When you're tasting the food, you're tasting the culture.
You think about the beaches, you think about the night life.
You think about the music, the legends.
There's so much I think that is behind Caribbean food.
I think that should be good.
The flaked cod was added to onions, pepper and tomatoes and left to simmer.
The menu - superb.
Can't wait. Absolutely can't wait.
Don't know what to go for because I like it all.
Lots of stuff I haven't tried so I'm looking forward to trying the new stuff.
Oh my gosh, I can't to serve.
Because there's so much mess.
Tidy up, tidy up, tidy up.
With Kiera's kitchen in a bit of a state,
Ashley is left on her own out front.
But it's all right,
as she has devised a complex ordering system to make things easier.
What am I taking for your starter?
I'll have the chicken and callaloo tart, I think.
For your starter you wanted the chicken tart? OK.
And then for your main?
No, sorry, ignore me. I'm confusing myself.
We'll give it a whirl. Sorry.
You know what? It goes chicken tart,
ackee, chicken tart, ackee, ackee chicken tart, chicken...
OK, I will just show you. Carry on.
You know, I have done this before!
-I was going to say that...
-Do you know what?
I'm not feeling the love anymore.
I'm feeling a bit hurt.
Stop it. Behave yourself, woman.
-The bossiness is coming out now.
Out in the restaurant the guests aren't feeling the love.
They're just feeling hungry.
There was, she was spending too much time in the kitchen.
And they didn't really care about what was going on with us lot.
They asked if everything was OK but it was a very general thing
and they kind of walked out before they got much of an answer, anyway.
Now, this is wicked. I love this.
-You've got to do it before the food goes out.
It looks good, K.
It may look good, but the diners haven't seen it yet
and their 25-minute wait is quite long enough.
Take two at a time because I don't want you to fall down and hurt yourself.
I'm trying to do it daintily but it's just not working.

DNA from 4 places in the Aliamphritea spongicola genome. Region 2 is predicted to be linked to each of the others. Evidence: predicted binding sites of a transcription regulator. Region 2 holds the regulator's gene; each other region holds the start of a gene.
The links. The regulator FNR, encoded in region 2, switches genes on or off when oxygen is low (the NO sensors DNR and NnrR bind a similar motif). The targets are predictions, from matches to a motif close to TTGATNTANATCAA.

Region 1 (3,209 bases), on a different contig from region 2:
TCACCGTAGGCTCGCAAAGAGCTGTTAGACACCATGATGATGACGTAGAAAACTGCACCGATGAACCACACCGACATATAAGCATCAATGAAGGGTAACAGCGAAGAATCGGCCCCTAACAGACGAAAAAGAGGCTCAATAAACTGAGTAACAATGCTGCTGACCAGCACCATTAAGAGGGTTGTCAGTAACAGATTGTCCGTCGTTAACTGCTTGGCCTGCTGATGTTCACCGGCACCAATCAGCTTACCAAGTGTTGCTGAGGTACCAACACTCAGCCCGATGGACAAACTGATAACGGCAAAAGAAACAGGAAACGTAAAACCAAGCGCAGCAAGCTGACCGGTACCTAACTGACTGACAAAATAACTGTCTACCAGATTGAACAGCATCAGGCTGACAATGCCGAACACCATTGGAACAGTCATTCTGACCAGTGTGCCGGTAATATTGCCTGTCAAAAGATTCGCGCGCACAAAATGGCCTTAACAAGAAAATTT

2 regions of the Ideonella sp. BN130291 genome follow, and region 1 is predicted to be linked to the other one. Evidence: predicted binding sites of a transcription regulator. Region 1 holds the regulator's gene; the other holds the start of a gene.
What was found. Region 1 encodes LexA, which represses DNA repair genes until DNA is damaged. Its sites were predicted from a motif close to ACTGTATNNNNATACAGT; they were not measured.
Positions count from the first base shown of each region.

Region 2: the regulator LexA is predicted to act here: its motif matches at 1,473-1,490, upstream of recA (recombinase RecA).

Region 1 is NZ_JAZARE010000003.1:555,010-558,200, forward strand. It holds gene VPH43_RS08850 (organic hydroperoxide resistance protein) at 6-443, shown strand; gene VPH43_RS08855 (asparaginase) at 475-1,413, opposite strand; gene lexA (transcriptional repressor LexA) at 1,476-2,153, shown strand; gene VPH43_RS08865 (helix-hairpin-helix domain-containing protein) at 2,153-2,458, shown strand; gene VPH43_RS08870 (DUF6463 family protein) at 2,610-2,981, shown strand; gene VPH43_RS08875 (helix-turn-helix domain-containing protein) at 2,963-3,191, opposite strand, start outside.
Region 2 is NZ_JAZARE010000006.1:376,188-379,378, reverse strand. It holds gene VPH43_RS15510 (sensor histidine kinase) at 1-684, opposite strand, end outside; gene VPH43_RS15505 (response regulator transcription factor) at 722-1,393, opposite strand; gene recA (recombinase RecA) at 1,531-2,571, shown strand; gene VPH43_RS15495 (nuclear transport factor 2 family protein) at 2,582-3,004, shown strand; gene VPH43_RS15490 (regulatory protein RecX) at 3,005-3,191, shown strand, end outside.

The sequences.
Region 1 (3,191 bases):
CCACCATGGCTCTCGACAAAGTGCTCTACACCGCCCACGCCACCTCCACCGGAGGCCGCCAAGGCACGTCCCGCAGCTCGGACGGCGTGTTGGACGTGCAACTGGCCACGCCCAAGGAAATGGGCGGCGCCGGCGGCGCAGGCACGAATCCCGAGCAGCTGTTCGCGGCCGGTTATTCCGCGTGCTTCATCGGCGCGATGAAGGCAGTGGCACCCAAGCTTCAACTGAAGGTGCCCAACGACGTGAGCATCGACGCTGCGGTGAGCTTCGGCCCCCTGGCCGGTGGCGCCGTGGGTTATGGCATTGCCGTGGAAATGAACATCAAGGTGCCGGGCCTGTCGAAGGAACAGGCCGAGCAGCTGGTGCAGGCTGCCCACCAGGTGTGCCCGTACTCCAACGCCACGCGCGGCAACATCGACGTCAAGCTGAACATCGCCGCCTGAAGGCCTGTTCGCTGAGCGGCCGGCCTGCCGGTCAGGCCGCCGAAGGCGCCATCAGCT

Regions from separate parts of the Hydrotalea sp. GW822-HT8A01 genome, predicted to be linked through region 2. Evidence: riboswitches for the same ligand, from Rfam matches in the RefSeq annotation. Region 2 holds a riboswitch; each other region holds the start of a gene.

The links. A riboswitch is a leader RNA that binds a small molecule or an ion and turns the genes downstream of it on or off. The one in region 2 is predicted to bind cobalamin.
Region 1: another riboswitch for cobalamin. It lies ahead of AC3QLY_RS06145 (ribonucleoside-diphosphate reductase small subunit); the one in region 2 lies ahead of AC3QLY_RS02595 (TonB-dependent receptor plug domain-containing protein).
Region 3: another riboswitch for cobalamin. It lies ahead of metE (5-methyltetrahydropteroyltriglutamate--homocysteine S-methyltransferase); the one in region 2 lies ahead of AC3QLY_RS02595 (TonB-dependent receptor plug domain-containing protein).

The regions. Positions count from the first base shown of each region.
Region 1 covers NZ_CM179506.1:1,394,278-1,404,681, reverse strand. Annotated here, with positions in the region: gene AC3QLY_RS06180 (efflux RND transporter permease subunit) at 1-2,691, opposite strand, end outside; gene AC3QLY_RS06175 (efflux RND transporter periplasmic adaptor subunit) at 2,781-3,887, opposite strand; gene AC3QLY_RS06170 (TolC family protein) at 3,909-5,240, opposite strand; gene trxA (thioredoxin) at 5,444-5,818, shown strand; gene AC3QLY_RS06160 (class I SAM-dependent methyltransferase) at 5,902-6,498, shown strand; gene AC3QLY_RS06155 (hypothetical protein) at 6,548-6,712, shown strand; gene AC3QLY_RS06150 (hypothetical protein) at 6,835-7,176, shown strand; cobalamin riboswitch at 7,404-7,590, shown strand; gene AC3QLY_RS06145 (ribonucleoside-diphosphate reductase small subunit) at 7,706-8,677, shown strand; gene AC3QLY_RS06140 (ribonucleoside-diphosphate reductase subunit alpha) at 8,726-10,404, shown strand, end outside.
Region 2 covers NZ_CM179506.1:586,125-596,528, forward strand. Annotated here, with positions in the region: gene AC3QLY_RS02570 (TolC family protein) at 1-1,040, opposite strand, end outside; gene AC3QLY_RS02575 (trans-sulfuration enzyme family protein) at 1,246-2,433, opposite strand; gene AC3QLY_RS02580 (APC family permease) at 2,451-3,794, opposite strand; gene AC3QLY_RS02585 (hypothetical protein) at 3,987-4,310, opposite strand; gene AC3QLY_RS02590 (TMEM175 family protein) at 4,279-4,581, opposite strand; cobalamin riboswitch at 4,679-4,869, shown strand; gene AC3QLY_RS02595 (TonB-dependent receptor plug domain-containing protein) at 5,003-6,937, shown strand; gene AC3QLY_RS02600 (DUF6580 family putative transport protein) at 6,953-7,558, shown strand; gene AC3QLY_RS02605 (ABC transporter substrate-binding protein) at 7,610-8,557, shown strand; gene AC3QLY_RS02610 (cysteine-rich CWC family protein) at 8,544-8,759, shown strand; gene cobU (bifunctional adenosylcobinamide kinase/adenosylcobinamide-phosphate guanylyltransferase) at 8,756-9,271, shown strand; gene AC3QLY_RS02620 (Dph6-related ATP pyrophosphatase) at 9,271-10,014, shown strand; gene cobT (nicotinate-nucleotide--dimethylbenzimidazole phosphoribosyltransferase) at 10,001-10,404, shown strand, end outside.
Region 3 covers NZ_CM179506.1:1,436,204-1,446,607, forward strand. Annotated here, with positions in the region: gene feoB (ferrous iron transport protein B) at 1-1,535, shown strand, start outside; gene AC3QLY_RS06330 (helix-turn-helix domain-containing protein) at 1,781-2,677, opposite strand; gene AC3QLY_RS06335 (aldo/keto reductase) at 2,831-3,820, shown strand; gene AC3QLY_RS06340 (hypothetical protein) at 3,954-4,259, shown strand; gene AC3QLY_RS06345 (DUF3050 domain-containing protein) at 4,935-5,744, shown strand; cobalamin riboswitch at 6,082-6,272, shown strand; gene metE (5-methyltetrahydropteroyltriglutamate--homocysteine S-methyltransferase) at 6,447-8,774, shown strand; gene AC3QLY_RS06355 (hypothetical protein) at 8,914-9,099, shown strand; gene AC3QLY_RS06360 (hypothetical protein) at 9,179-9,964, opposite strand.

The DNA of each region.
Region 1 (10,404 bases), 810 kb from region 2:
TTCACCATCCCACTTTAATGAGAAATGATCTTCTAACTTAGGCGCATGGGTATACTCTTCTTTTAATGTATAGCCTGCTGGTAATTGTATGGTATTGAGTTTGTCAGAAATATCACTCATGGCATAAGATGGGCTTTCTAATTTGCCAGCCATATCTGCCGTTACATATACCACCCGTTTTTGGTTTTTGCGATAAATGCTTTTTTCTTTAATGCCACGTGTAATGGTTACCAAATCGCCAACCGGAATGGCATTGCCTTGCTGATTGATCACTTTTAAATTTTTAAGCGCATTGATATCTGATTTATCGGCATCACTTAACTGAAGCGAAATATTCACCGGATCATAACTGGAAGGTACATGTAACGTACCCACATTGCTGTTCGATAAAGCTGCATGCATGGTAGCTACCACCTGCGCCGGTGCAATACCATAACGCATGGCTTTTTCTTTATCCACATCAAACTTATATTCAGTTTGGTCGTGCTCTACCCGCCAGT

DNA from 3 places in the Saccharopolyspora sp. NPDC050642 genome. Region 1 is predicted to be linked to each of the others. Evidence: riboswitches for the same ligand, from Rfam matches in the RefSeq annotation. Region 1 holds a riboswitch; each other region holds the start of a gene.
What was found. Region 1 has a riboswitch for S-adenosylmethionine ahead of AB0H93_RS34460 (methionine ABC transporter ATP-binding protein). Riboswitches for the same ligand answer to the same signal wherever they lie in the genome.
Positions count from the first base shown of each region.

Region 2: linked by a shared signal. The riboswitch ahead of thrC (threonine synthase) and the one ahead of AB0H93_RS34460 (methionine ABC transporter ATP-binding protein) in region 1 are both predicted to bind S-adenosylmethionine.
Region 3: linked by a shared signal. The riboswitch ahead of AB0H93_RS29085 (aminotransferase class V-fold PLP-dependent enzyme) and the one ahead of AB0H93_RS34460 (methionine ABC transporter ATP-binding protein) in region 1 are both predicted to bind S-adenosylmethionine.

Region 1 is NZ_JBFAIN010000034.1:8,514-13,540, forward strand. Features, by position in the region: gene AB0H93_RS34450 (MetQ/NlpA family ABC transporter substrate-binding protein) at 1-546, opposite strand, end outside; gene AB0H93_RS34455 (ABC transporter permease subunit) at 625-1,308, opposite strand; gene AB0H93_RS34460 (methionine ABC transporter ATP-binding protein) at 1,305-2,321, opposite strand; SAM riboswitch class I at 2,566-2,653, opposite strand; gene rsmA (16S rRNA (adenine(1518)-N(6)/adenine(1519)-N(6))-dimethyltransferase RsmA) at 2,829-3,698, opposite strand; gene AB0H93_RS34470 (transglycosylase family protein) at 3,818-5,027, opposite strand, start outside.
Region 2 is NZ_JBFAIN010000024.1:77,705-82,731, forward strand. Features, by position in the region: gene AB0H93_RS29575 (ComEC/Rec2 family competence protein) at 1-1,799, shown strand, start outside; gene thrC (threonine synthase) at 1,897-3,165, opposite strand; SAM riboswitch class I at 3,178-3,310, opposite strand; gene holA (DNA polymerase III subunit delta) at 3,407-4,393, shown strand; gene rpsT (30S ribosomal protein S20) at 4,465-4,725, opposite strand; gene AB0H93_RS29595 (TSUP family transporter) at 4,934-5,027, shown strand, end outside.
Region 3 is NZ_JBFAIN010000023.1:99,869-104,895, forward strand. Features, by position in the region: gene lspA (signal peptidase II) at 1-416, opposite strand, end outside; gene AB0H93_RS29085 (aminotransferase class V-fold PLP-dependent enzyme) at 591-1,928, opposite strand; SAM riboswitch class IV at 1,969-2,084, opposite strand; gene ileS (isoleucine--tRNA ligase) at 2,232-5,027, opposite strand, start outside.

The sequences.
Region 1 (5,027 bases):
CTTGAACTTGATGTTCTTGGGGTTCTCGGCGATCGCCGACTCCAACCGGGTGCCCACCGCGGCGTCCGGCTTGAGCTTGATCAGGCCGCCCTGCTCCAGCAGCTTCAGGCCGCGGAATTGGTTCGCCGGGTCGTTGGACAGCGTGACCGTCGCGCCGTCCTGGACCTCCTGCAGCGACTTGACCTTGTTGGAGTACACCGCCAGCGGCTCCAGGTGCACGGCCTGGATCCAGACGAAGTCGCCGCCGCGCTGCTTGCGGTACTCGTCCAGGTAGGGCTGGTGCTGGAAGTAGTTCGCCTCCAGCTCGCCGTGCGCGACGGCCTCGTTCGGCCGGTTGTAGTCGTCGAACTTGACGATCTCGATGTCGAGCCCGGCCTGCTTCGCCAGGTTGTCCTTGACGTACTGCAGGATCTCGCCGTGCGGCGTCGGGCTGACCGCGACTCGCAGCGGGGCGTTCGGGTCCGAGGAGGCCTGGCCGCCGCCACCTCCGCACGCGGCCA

It's nice and short though.
I'd not tried anything like that before.
The taste of the fish was delicious.
I felt it lacked something, not sure what.
Perhaps something that could have replaced the salad
because it was just standard lettuce salad.
I had salt fish and ackee.
It was very nice. But I would have preferred a little bit bigger
and probably a bit of sauce of dressing on it. It was a bit dry.
At the first cut, everything fell apart,
but it's really tasted superb. I was surprised.
-I had the chicken and callaloo tart.
It was very dry but I thought the filling tasted delicious,
the pastry was well made.
You got the chicken every now and then.
You got a little zing of chicken and that was really good.
But the callaloo tasted great. Fantastic.
One guy just said, "That went quick."
And another was like, "That was beautiful."
Kiera's had a dressing-down for not having enough
dressing on her salt fish and ackee puffs,
and John's had a drubbing for his rubbery, dry scallops.
If only he'd remembered the eggs,
they might just have saved his black pudding from being so dry.
So it's a real call to arms as we head into the mains.
John's diners get a hefty choice of loin of lamb
stuffed with, wait for it, yet more black pudding,
caramelised apple, and a potato and swede mash known as clapshot,
parsnip streamers and spinach puree.
Or salmon on yet more leeks with yet more ginger and cream
and orange butter sauce, seasonal veg and home-grown potatoes.
With my main dish
I am determined that people should try my black pudding.
I think that black pudding and lamb is an absolute marriage made in heaven.
Black pudding again?
No. The lamb sounds good.
The veg definitely sounds good.
Leeks and ginger again - why?
Good question. Why, John?
I am using quite a lot of black pudding in my dishes.
It's not going to be overpowering.
It's going to be something that's going to be quite nice.
I'm hoping that folks will just enjoy eating the black pudding.
Well, let's hope they do.
At 4:30pm he was slicing up more of his beloved black pudding,